The nickname needs to change. This seems obvious to everyone but, well, the one person that really matters (Snyder). Congress is involved. The issue surfaces every few weeks. Various T.V. heads and writers (this one included) have stopped using the “R word.” Snyder can shake a defiant fist at critics and tout the proud history of the team, but the fact is the nickname has become an eyesore and it will eventually (as sponsors start to flee and fans quit buying the gear), if it hasn’t already, begin harming his bottom line.
If I’m Allen or Gruden, I push for a new handle, if for nothing else than the karmic grab. What do you have to lose? Nothing beyond a cringe-inducing name.
The Fundamental: Can I See Your I.D.?
What do the great teams have that the ‘Skins don’t (besides sound ownership)? A culture. An identity. Some known way of doing busy. Think Sean Payton and Drew Brees. Think the Patriots, Bill Belichick and Tom Brady. Think Ben Roethlisberger and Mike Tomlin. Think Pete Carroll and Russell Wilson. Think the Ray Lewis and Ed Reed Ravens.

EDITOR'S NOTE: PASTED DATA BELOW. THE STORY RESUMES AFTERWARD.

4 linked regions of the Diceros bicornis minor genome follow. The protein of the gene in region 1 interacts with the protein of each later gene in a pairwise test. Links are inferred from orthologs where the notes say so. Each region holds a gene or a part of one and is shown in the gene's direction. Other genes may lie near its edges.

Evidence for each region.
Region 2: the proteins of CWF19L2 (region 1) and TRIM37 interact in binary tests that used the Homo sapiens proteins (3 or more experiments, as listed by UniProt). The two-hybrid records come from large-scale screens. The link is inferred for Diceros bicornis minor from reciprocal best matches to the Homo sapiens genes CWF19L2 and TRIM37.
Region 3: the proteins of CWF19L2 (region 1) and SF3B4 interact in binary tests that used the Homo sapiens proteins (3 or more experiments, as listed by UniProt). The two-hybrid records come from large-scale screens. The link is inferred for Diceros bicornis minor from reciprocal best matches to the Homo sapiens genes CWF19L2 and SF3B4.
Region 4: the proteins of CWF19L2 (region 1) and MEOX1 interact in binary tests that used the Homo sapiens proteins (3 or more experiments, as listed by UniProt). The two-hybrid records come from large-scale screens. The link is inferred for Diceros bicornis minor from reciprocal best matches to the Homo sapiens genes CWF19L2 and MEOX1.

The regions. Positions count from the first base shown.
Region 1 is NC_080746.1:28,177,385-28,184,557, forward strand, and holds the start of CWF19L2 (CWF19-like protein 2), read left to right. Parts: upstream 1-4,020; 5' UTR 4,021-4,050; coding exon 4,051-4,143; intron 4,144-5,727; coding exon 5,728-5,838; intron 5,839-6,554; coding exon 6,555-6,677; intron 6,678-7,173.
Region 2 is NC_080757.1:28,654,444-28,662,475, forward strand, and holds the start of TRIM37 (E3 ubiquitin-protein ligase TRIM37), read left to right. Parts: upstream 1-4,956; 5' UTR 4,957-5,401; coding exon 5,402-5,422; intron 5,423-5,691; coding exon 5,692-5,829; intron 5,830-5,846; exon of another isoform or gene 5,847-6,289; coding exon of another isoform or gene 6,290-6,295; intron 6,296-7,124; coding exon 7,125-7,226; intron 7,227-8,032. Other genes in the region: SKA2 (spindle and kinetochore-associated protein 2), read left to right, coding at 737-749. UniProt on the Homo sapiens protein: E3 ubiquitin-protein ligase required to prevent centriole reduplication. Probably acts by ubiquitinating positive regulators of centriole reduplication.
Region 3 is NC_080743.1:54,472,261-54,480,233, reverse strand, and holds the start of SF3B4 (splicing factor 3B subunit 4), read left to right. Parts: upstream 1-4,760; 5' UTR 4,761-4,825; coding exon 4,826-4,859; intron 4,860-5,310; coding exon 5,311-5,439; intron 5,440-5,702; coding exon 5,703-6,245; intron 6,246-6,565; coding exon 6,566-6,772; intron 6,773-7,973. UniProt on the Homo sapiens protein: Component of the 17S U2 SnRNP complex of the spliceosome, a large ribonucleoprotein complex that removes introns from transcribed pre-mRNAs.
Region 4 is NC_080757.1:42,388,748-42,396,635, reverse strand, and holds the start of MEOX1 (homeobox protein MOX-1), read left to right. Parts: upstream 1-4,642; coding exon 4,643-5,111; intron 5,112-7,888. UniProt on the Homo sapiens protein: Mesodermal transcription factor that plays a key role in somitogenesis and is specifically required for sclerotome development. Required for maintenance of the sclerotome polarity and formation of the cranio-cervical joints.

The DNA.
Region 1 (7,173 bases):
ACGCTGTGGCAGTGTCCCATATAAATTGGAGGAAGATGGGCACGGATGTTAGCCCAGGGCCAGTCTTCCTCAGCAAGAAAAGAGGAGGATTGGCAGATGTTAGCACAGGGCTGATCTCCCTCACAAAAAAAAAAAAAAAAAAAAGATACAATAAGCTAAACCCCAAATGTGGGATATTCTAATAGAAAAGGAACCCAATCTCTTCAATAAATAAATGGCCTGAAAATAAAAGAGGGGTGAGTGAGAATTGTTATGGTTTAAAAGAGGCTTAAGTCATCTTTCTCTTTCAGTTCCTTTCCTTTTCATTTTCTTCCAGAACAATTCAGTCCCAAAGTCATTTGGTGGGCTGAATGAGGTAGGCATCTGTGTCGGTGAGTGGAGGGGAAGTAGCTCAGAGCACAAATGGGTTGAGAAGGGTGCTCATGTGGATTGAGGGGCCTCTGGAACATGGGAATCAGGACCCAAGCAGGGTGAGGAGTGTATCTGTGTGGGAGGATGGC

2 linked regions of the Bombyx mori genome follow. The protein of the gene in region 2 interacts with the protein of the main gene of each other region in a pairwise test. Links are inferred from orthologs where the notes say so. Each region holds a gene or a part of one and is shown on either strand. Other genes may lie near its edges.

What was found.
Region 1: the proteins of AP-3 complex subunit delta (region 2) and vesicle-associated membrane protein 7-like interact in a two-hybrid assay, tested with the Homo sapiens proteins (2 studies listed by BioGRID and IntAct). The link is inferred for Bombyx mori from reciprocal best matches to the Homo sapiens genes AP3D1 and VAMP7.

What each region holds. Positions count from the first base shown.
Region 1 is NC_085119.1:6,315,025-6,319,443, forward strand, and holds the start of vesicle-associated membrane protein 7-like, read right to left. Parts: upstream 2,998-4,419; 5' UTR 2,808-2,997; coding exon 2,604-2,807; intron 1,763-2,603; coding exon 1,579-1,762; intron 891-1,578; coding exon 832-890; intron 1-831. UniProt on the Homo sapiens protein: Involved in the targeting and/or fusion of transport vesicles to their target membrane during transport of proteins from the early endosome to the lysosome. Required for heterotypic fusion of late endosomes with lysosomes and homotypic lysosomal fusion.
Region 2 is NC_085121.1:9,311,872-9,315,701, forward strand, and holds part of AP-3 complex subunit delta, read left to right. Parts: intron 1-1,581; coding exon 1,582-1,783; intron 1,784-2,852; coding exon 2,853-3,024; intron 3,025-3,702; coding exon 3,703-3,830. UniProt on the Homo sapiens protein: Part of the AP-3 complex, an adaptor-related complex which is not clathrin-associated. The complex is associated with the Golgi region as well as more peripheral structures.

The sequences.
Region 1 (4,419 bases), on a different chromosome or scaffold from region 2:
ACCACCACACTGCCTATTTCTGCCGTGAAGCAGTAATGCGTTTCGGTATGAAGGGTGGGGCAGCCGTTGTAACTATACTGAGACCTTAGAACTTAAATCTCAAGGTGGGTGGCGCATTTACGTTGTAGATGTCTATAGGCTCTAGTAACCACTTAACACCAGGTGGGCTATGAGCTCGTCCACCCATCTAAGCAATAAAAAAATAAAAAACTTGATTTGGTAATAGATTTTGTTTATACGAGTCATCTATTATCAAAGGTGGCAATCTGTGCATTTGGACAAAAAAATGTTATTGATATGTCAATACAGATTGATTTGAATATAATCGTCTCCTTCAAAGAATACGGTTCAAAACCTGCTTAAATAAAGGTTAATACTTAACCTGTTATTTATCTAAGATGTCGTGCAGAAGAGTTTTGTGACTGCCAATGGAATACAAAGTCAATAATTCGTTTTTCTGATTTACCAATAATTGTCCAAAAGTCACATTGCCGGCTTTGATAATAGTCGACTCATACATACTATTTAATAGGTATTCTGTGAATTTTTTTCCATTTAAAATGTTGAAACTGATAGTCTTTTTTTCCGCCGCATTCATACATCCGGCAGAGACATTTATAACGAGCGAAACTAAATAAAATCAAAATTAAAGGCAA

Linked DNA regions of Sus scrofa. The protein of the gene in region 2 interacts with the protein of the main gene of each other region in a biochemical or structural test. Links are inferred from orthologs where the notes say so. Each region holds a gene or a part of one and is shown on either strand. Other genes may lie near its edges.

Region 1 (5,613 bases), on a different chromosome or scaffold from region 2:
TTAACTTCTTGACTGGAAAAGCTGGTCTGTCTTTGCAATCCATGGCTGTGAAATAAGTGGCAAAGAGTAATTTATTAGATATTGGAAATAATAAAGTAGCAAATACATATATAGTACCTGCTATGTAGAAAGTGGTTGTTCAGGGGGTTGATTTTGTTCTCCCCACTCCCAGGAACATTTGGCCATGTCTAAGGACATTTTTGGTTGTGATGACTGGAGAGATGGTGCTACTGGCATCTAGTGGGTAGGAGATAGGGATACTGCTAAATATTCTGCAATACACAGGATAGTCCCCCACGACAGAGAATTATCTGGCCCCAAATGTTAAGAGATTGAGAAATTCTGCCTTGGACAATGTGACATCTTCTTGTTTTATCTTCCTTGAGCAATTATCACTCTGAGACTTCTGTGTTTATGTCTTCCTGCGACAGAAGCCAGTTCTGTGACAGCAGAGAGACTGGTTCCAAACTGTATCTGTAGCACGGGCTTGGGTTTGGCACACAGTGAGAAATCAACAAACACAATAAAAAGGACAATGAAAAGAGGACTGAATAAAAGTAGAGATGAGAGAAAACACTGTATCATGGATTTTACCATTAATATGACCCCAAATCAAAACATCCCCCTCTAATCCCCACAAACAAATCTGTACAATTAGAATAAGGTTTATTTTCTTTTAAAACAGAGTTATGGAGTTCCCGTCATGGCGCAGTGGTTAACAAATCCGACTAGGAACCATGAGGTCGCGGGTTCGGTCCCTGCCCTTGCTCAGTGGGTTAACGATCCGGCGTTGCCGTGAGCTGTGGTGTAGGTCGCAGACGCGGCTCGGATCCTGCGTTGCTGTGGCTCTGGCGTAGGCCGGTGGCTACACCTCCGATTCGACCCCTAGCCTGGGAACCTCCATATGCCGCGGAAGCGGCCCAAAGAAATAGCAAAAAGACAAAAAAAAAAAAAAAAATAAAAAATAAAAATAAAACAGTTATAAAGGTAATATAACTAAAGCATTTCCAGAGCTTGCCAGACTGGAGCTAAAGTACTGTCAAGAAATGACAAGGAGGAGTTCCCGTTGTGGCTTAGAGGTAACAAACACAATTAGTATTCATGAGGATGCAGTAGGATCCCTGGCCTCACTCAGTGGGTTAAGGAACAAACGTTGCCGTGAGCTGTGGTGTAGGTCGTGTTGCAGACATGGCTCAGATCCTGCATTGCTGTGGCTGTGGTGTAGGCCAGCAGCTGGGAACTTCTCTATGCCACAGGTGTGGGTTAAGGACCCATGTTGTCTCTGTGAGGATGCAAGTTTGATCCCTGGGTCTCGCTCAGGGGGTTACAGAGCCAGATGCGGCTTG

When you close your eyes and think of ‘Skins football, what comes to mind? Aside from spectacular buffoonery, probably not much … and that’s the point. There is no system in place, no established leadership and no respected culture. It is an organization that lacks a foundation. The ‘Skins are just there. Every season is a reboot. And here we go again.
Allen and Gruden, at their beginning together, need to dream of an end where the sight of the ‘Skins on an opponent’s schedule insights the gnashing of teeth, not a confident snicker. They need to ponder an end where game-day announcers cite the lethal camaraderie between Gruden and Griffin and the formidable brand of “’Skins football” (a force that hasn’t existed in 20 years) instead of regurgitating pieces on the team’s internal drama or the owner’s long, checkered record.
Winning with regularity prompts such external recognition; however, sustained success, despite the annual perils of NFL seasons, requires that a clear identity, an uncompromising way of doing business, first be firmly entrenched internally. Allen, Gruden … over to you.
I am tired — tired of rolling my eyes on draft day, being heckled at the water cooler during free agency, being mocked in September, and the ‘Skins being out of contention by Thanksgiving. I just want this team to right itself, establish some sort of footing in the league, and string together a period of competitive football. I want to write about a respected winner. That is the end I have in mind. To steal a line from an imagination-charged member of a band that performed in Washington, D.C. fifty years ago, you may say I’m a dreamer, but let’s hope for the sake of George Allen, Jay Gruden, et al., that I’m not the only one.